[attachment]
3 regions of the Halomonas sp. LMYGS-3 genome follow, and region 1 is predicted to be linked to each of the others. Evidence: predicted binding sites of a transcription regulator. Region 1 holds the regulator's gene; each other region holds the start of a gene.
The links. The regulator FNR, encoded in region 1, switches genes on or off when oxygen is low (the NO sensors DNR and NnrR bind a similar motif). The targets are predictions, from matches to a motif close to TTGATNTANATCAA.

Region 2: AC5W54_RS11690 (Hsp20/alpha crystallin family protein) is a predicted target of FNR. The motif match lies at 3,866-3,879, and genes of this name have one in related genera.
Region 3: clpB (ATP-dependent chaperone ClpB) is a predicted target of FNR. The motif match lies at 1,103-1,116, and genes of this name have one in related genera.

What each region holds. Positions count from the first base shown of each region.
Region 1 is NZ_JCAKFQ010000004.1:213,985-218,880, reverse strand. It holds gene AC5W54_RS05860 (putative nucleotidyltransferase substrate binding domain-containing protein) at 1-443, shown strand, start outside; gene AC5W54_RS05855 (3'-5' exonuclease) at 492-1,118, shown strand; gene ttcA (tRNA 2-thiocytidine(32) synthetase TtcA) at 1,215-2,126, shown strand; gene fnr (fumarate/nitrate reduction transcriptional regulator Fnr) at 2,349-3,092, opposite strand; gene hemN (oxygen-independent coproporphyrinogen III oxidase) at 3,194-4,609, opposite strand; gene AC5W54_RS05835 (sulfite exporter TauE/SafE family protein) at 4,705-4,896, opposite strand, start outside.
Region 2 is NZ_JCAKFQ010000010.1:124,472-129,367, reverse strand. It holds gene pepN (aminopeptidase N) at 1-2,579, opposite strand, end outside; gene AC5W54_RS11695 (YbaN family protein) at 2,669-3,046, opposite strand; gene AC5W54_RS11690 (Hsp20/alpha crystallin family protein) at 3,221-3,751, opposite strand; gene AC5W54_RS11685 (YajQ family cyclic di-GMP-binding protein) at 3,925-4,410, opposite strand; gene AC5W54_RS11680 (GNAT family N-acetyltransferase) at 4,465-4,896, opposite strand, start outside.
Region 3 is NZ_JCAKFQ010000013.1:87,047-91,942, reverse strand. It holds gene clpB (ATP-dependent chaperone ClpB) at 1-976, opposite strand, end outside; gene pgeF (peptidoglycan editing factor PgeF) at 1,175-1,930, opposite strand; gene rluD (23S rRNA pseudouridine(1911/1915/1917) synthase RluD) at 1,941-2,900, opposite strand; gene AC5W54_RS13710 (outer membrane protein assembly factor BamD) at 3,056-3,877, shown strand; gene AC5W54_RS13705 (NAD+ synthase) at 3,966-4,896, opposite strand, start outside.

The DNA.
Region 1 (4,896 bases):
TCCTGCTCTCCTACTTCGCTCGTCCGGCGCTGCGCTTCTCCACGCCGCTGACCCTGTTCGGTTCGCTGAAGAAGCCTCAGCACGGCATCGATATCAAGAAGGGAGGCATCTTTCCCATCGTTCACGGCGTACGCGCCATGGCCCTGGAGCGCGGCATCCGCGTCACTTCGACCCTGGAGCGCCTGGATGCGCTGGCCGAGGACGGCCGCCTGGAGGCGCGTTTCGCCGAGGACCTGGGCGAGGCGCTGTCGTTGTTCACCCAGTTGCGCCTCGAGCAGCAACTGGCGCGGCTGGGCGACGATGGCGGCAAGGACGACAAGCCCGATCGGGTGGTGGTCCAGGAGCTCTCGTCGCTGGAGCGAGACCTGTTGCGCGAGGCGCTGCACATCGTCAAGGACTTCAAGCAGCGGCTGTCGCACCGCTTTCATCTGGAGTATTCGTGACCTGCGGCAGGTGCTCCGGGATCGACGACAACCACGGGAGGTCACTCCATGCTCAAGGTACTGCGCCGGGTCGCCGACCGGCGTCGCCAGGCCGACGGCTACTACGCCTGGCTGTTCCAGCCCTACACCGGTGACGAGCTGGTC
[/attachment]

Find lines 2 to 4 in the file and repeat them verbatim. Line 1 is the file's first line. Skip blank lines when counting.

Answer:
The links. The regulator FNR, encoded in region 1, switches genes on or off when oxygen is low (the NO sensors DNR and NnrR bind a similar motif). The targets are predictions, from matches to a motif close to TTGATNTANATCAA.

Region 2: AC5W54_RS11690 (Hsp20/alpha crystallin family protein) is a predicted target of FNR. The motif match lies at 3,866-3,879, and genes of this name have one in related genera.
Region 3: clpB (ATP-dependent chaperone ClpB) is a predicted target of FNR. The motif match lies at 1,103-1,116, and genes of this name have one in related genera.